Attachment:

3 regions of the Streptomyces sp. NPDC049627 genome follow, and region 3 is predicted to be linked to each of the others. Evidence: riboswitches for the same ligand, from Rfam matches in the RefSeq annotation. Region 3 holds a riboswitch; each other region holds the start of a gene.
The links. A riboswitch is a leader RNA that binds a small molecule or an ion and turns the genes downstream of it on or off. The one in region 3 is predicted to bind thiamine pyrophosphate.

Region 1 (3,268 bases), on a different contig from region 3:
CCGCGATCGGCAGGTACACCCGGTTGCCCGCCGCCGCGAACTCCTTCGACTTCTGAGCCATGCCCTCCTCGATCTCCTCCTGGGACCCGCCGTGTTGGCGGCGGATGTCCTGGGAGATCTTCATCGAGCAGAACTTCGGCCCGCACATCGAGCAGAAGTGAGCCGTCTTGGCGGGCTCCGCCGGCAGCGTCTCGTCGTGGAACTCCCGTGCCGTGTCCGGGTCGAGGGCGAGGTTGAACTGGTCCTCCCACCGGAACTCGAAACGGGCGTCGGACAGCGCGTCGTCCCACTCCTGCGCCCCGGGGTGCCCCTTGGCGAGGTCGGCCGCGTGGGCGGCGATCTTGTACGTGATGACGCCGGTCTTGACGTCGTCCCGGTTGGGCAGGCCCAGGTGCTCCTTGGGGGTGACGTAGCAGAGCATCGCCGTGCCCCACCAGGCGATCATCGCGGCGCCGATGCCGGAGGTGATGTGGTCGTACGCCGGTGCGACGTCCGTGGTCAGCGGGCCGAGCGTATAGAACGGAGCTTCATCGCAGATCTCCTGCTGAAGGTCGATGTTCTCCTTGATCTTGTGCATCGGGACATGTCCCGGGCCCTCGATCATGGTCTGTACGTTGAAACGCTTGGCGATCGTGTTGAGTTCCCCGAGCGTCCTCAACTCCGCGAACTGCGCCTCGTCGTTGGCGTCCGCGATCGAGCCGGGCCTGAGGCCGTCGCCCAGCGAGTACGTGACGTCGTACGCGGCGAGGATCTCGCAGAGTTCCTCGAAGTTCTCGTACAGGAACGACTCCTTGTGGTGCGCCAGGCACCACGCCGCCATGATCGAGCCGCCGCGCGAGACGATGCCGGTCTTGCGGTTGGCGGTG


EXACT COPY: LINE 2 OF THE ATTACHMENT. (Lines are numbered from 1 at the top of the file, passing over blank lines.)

The links. A riboswitch is a leader RNA that binds a small molecule or an ion and turns the genes downstream of it on or off. The one in region 3 is predicted to bind thiamine pyrophosphate.